Well, it's officially summer in Japan. That means one word, humidity. Beads of sweat on your hairline, moisture in all your creases, T-shirt sticking to your chest.
But this year I'm feeling pretty good about it. And for one reason. I'm not embarrassed to sit around shirtless! It's hard for your t-shirt to stick to you when you don't have one on. I'm planning on spending the whole season topless, at least while I'm in my own apartment. Here's me as I type this post.
Before, it wasn't like I was so shy that I didn't want anyone to see me without a shirt. I would just get kind of disgusted by my gut after a few minutes and put something on so that I didn't have to think about it anymore. I'm sure pretty much all out of shape guys go through this.
I've always thought it was the most unfair thing in the world that guys can go shirtless but women can't. Take it off ladies!
But you want to know the worst thing about the humidity? I have a scar on my head that runs from my forehead to about halfway to the middle of my skull.
Normally it's no problem (except that it makes my hair messy) but when it gets humid, the scar swells up and becomes tender and painful to the touch. On the worst of days I can feel it throb with pain in time with my heartbeat. This is how I perform my famous slowing down and speeding up my heartbeat trick that you may have experienced if you know me personally.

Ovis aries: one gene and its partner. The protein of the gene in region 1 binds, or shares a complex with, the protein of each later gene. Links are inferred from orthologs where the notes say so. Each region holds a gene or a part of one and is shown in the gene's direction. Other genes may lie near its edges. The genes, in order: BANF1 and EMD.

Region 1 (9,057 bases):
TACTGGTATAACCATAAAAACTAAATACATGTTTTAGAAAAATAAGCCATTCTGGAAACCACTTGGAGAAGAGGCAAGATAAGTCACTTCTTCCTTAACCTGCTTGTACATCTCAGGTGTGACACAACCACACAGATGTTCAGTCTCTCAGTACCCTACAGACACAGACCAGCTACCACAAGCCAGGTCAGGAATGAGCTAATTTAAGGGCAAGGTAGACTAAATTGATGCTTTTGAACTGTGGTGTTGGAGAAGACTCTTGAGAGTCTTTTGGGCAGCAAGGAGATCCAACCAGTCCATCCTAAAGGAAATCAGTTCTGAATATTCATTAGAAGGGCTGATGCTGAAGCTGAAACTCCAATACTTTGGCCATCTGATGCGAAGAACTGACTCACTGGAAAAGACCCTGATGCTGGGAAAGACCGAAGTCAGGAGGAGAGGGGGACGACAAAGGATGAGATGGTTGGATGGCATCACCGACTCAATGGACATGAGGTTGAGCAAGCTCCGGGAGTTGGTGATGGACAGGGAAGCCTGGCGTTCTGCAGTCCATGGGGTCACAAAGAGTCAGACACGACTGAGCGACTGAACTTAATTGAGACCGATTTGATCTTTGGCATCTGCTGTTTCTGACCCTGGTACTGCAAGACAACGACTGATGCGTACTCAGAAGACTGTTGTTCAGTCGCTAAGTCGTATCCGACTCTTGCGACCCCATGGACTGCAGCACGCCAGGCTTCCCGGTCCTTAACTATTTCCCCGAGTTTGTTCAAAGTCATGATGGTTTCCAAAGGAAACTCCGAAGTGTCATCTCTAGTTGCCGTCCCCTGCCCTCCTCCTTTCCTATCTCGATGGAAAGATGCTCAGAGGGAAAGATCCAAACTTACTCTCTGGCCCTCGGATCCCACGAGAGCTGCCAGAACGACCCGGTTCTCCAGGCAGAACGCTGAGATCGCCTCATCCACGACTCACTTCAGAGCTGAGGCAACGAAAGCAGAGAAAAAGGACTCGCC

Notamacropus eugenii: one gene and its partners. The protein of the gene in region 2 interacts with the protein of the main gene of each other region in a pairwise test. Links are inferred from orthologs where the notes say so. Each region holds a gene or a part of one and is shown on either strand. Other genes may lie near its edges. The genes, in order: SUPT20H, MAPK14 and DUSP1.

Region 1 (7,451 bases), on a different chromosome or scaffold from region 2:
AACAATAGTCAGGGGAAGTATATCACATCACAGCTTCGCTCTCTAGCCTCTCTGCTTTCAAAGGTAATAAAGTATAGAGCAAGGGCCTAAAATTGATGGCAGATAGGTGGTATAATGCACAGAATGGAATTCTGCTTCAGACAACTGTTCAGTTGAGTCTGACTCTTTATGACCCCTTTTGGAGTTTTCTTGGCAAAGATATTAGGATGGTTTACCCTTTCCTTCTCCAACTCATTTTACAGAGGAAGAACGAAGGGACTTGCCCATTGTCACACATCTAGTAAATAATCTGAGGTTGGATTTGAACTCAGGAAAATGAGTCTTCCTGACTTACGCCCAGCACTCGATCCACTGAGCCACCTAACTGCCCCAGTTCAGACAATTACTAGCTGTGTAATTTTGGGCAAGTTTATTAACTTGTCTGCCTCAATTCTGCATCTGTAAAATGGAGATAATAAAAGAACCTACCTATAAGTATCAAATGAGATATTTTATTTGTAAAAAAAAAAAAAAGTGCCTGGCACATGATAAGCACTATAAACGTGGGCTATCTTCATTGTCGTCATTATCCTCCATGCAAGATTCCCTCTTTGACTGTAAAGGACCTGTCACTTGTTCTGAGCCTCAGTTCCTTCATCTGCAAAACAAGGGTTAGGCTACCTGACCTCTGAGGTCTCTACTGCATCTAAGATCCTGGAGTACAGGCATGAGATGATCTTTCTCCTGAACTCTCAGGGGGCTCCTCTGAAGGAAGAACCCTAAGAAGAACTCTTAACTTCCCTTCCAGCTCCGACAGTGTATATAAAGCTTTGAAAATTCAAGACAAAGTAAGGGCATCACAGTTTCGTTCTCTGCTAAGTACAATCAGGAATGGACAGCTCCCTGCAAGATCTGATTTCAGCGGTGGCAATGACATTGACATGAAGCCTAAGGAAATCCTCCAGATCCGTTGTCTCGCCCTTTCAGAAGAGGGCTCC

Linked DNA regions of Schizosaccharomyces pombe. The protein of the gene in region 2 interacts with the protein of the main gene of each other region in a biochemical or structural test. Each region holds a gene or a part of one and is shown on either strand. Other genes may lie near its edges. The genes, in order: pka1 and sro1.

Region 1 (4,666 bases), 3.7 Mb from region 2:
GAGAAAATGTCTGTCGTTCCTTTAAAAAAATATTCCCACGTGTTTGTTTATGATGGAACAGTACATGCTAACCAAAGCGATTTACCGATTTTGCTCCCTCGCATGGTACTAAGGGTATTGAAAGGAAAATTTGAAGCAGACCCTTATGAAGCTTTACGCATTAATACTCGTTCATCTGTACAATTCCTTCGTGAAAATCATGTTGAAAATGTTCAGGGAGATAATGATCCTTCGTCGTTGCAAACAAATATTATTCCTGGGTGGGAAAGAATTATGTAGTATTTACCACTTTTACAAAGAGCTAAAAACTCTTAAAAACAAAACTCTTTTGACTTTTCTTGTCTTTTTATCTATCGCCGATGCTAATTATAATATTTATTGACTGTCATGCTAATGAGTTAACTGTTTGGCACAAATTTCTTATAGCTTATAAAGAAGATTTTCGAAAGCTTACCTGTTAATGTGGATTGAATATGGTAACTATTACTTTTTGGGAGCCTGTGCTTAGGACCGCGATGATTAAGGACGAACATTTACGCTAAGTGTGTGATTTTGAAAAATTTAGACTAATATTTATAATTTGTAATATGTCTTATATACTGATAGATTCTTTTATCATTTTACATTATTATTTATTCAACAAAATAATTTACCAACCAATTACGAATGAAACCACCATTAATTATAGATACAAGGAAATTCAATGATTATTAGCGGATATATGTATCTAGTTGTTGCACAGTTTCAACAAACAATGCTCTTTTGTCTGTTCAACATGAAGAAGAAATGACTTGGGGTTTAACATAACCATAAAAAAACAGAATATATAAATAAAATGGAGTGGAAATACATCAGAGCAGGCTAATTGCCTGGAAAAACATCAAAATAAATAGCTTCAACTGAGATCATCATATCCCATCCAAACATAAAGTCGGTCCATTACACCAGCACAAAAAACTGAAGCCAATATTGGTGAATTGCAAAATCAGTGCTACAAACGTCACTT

How did I get the scar? When I was 12 I went to summer camp. One day we were hiking down to a swimming hole called Sliding Rock, for obvious reasons.
It had rained the night before, and the trail was a little slippery. I can't remember much, but I've been told that as I turned a corner on the path I slipped and fell right off the trail, down a ravine and cracked my noggin on a rock. I was sitting there by myself for a minute or two while the counselors tried to find a way down there. I had ended up propped up against a rock like I was lounging on a patio chair, with this hot fountain of blood shooting up into the air and down on me, and I kept saying to myself. "I've gotta get to Sliding Rock so I can rinse this red stuff off me."
A counselor finally got to me and he started carrying me back up, and I was like, "No, Sliding Rock is that way, you're going the wrong way! You're going the wrong way!" Ha ha. Good times, good times.
But there is a real message here. If you're dealing with someone who's had a head trauma, remember their brains are totally addled. Just ignore whatever they say and keep them awake.